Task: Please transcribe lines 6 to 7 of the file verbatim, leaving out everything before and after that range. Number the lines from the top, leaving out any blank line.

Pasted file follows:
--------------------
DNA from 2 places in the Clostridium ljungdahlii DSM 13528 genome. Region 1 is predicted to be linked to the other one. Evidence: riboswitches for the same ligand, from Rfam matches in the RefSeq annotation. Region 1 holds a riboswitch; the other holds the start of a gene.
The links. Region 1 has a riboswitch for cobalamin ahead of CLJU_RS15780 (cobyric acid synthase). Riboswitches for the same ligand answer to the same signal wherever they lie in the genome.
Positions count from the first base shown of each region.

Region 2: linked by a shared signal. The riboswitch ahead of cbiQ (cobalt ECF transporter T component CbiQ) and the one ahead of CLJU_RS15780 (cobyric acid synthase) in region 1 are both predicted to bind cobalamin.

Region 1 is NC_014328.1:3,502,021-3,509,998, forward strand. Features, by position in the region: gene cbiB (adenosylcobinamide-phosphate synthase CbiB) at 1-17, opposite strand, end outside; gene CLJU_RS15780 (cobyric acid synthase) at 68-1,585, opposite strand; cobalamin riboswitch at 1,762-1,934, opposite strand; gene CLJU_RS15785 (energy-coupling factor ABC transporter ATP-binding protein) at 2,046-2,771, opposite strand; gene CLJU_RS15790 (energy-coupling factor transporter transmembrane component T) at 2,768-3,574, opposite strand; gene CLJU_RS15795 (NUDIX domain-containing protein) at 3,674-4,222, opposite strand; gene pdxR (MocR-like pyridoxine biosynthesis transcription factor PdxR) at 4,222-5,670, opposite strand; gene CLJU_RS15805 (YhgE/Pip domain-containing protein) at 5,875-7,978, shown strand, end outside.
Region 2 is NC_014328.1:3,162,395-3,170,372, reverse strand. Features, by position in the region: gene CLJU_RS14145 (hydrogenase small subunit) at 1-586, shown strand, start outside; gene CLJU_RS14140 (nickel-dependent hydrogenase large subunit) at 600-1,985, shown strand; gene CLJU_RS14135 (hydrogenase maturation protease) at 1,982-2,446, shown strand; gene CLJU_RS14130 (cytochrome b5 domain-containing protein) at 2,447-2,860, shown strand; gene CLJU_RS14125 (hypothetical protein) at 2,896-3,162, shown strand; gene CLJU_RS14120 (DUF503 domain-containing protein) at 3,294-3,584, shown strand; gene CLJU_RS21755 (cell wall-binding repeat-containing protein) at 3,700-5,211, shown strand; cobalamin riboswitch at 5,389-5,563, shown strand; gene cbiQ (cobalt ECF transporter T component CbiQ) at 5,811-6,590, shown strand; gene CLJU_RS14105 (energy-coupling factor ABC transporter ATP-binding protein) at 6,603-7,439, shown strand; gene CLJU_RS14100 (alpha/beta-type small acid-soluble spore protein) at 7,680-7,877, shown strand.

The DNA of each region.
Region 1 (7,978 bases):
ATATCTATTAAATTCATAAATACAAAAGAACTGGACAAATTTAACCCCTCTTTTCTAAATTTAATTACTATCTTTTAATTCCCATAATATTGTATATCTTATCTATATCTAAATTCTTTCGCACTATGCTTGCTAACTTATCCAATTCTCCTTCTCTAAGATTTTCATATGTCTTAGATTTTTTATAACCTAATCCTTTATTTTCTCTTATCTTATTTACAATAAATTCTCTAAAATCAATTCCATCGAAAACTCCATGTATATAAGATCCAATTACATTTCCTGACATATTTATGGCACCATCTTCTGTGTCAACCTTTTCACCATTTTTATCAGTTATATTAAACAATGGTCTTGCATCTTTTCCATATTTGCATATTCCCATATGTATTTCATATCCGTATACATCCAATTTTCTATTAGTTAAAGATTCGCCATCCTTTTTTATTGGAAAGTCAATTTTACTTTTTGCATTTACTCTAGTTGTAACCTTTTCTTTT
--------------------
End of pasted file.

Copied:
Region 2 is NC_014328.1:3,162,395-3,170,372, reverse strand. Features, by position in the region: gene CLJU_RS14145 (hydrogenase small subunit) at 1-586, shown strand, start outside; gene CLJU_RS14140 (nickel-dependent hydrogenase large subunit) at 600-1,985, shown strand; gene CLJU_RS14135 (hydrogenase maturation protease) at 1,982-2,446, shown strand; gene CLJU_RS14130 (cytochrome b5 domain-containing protein) at 2,447-2,860, shown strand; gene CLJU_RS14125 (hypothetical protein) at 2,896-3,162, shown strand; gene CLJU_RS14120 (DUF503 domain-containing protein) at 3,294-3,584, shown strand; gene CLJU_RS21755 (cell wall-binding repeat-containing protein) at 3,700-5,211, shown strand; cobalamin riboswitch at 5,389-5,563, shown strand; gene cbiQ (cobalt ECF transporter T component CbiQ) at 5,811-6,590, shown strand; gene CLJU_RS14105 (energy-coupling factor ABC transporter ATP-binding protein) at 6,603-7,439, shown strand; gene CLJU_RS14100 (alpha/beta-type small acid-soluble spore protein) at 7,680-7,877, shown strand.

The DNA of each region.